The 1 3/4" by 1 1/4" by 3/8" deep bowl has slightly crimped shoulders and three raised ribs in the base.
Without a monogram or inscription, it is in excellent condition. The fruit, floral, and acanthus leave detailing of the design all remain well-def...
He produced work that is broadly reminiscent of that city's Georg Jensen, as evidenced by this large, 10" long, weighty at 3.4 T. oz., pie server.
Marked "G. Gleerup" in script, "Handsmedet," and with the "three tower 55" Copenhagen standard mark for .830 silver and 1955, it features an ovoid blade that has a hand hammered upper surface with beveled edges.
The handle is a solid square ...
This example is an 8 3/4" long, approximately 1.0 T. oz., lettuce fork. Slender overall and with three elongated tines joined by a crossbar, it was designed to be a delicate implement.
The heel of the tine area is slightly cupped, and is embellished with an elaboration of the pattern on the shoulders.
Never monogrammed, this is in choice estate condition. There is no evident polishing wear and th...
It remained required for less than a century, but continued in limited use subsequent to the reversion to sterling in 1720, enjoying a revival in the late Victorian era.
This muffineer, aka sugar shaker or caster, traces to that period, having an Old English "a" date letter for 1896-97. Other marks are the Britannia figure, and an "e...
This example is American in origin, stamped "Sterling 925 Fine" flanked by matching maker's marks. These are circles with an uncertain emblem inside.
The piece measure 3 1/4" by 5/8" and weighs approximately .6 T. oz.
It has two parts, a larger lower one, and what is essentially a cap. Both these have reticulated open...
It is stamped "Canfield," referencing one of three (later two) brothers, Ira, William and Jared, the majority of whose working years were spent as partners.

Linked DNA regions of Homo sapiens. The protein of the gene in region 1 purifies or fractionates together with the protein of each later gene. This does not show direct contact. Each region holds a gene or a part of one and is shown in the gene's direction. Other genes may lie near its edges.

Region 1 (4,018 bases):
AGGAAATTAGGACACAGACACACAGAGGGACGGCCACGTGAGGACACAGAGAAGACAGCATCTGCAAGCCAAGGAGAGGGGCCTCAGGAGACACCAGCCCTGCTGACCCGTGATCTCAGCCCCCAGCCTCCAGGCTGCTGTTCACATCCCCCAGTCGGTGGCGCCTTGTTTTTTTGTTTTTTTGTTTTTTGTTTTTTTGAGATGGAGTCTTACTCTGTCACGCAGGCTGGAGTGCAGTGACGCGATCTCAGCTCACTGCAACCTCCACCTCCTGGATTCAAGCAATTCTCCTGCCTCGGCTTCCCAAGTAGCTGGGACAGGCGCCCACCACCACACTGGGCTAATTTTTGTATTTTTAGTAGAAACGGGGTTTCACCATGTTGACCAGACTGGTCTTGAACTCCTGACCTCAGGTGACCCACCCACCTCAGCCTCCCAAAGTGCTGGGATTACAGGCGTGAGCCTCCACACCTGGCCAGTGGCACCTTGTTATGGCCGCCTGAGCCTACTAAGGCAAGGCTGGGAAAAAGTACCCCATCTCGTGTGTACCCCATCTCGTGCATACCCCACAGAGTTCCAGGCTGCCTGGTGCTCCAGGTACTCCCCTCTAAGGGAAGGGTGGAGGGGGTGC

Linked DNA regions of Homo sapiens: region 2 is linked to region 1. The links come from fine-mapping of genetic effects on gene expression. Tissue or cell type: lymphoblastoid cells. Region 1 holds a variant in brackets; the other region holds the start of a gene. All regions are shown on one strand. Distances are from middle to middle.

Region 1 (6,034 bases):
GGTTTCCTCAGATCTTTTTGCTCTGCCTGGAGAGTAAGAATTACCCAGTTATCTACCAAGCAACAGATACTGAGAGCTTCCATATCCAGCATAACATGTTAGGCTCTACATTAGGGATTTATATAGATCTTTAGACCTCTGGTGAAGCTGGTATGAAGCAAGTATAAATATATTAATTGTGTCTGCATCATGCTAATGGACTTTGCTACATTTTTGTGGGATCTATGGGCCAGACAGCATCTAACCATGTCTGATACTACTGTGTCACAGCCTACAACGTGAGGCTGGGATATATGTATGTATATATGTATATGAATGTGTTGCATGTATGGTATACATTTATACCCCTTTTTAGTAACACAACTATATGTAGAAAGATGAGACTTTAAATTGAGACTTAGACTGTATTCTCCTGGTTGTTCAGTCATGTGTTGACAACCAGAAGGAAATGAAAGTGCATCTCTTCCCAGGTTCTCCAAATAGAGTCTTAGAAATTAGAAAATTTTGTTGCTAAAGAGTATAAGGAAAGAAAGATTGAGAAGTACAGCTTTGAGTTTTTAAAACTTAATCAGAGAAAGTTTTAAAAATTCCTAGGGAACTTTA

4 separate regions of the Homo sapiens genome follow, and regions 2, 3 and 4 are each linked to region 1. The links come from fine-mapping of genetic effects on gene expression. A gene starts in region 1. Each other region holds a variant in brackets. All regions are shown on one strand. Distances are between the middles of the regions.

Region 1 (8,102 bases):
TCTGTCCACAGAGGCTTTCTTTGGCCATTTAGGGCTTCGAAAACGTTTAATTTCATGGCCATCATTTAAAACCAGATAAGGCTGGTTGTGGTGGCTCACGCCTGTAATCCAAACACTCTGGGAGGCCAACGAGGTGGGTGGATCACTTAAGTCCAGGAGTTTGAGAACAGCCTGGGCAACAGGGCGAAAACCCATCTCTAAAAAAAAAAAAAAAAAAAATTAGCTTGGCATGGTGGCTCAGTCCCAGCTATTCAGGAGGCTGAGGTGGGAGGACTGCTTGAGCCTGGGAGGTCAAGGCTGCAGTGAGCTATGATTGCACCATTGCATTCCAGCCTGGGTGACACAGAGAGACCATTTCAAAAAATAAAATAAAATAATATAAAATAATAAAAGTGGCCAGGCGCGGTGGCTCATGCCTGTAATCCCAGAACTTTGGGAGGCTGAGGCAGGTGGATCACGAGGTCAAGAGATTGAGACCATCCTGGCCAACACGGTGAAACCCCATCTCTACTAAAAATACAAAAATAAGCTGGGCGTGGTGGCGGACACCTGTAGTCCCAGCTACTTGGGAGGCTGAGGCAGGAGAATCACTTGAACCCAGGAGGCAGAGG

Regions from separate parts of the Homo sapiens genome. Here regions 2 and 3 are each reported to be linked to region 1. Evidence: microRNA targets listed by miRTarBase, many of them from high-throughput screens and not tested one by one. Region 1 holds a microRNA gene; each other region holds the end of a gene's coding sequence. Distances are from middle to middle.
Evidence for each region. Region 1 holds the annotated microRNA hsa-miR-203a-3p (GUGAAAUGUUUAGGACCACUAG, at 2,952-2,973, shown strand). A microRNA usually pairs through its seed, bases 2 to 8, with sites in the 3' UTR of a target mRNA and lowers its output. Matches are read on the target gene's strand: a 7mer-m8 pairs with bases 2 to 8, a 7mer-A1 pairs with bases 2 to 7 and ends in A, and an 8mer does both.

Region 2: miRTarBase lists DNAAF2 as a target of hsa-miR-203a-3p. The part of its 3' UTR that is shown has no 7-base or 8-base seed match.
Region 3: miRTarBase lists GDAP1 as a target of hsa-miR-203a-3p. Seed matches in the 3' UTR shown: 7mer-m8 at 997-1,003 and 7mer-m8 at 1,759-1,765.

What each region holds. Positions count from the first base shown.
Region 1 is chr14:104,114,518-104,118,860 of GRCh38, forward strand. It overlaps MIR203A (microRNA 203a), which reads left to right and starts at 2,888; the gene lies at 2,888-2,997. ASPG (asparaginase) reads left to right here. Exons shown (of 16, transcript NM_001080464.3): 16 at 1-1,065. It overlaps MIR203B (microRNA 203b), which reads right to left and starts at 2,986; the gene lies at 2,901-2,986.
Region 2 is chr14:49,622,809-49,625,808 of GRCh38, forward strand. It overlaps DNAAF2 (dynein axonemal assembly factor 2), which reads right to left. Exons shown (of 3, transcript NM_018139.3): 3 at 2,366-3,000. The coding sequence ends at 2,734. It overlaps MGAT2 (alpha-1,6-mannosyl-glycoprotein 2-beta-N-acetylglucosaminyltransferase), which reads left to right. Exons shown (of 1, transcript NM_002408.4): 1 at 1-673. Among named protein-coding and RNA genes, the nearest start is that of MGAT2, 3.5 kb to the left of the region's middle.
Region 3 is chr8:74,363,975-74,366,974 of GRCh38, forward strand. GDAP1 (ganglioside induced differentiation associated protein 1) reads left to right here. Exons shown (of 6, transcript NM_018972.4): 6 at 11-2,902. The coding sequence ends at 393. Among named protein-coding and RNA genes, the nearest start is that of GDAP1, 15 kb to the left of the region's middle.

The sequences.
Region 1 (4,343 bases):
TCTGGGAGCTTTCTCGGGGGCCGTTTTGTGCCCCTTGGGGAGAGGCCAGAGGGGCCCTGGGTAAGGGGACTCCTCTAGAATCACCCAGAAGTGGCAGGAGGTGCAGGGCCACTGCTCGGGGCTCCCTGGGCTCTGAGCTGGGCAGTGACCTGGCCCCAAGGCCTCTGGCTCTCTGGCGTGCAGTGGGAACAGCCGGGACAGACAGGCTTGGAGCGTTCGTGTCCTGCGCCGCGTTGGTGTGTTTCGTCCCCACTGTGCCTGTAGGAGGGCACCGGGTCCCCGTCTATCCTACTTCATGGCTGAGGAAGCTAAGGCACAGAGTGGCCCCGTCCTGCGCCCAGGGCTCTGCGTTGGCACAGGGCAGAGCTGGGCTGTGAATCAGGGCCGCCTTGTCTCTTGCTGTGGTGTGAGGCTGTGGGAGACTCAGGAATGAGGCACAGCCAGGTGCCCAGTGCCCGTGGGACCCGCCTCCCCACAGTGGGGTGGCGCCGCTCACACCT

The Baltimore Museum of Art reference work, "Maryland Silver," assigns this particular mark to Ira, located in Haddam, Connecticut until c. 1834, and Baltimore after that, where the partnership was situated.
It is also marked "10....
A turn of the 20th century design, it was made by Alvin, whose company emblem and the word "Sterling" is imprinted on the handle backside in fine lettering.
The flowers on this item include an iris set midway on the handle, and roses at the terminus. These are accompanied by intertwined leaves, accent...
The date is consistent with the style of the piece, which reflects the Colonial Revival/Adamesque sensibilities that came into their own during the first decades of the 20th century.
The approximately 2.0 T. oz., sterling silver body is oval, with reticulated sides that have beaded band margins and solid, cee scroll handles. It sits on two ball feet...
The pattern name is "Unique."
The scalloped edge blade with fancy engraving is set at a right angle to the handle and is joined to it with a ...
Stamped "R. Fisher Jr." for Richard, it also carries his working address, "331 Broadway, N.Y.," and is a scarce example of his individual work.